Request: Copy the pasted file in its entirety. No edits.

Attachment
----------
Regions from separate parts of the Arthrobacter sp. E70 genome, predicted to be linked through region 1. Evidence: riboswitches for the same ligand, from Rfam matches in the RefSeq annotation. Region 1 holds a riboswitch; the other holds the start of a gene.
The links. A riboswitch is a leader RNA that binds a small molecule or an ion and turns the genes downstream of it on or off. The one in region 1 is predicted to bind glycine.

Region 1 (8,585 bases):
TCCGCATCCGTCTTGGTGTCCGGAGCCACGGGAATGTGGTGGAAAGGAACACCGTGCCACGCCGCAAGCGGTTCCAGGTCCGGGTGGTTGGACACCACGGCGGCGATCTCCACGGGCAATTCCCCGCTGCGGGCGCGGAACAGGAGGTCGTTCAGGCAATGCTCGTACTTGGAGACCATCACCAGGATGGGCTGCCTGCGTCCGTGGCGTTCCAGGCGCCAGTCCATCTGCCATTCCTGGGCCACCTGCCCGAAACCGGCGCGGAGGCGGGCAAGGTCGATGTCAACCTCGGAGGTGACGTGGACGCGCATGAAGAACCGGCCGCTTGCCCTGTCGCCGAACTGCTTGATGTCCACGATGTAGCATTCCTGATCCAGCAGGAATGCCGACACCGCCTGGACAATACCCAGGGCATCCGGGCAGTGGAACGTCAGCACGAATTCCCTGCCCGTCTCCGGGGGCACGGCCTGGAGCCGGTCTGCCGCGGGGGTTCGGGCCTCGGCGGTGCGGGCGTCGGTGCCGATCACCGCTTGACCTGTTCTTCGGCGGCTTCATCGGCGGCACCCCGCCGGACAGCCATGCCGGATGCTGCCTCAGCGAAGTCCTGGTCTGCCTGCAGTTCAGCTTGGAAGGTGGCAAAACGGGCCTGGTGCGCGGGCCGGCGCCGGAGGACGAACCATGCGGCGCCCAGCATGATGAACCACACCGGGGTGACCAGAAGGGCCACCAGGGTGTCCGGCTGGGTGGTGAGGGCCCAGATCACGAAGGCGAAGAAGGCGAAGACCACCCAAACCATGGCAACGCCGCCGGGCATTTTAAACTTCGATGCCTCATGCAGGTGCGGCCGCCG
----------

Regions from separate parts of the Arthrobacter sp. E70 genome, predicted to be linked through region 1. Evidence: riboswitches for the same ligand, from Rfam matches in the RefSeq annotation. Region 1 holds a riboswitch; the other holds the start of a gene.
The links. A riboswitch is a leader RNA that binds a small molecule or an ion and turns the genes downstream of it on or off. The one in region 1 is predicted to bind glycine.

Region 1 (8,585 bases):
TCCGCATCCGTCTTGGTGTCCGGAGCCACGGGAATGTGGTGGAAAGGAACACCGTGCCACGCCGCAAGCGGTTCCAGGTCCGGGTGGTTGGACACCACGGCGGCGATCTCCACGGGCAATTCCCCGCTGCGGGCGCGGAACAGGAGGTCGTTCAGGCAATGCTCGTACTTGGAGACCATCACCAGGATGGGCTGCCTGCGTCCGTGGCGTTCCAGGCGCCAGTCCATCTGCCATTCCTGGGCCACCTGCCCGAAACCGGCGCGGAGGCGGGCAAGGTCGATGTCAACCTCGGAGGTGACGTGGACGCGCATGAAGAACCGGCCGCTTGCCCTGTCGCCGAACTGCTTGATGTCCACGATGTAGCATTCCTGATCCAGCAGGAATGCCGACACCGCCTGGACAATACCCAGGGCATCCGGGCAGTGGAACGTCAGCACGAATTCCCTGCCCGTCTCCGGGGGCACGGCCTGGAGCCGGTCTGCCGCGGGGGTTCGGGCCTCGGCGGTGCGGGCGTCGGTGCCGATCACCGCTTGACCTGTTCTTCGGCGGCTTCATCGGCGGCACCCCGCCGGACAGCCATGCCGGATGCTGCCTCAGCGAAGTCCTGGTCTGCCTGCAGTTCAGCTTGGAAGGTGGCAAAACGGGCCTGGTGCGCGGGCCGGCGCCGGAGGACGAACCATGCGGCGCCCAGCATGATGAACCACACCGGGGTGACCAGAAGGGCCACCAGGGTGTCCGGCTGGGTGGTGAGGGCCCAGATCACGAAGGCGAAGAAGGCGAAGACCACCCAAACCATGGCAACGCCGCCGGGCATTTTAAACTTCGATGCCTCATGCAGGTGCGGCCGCCG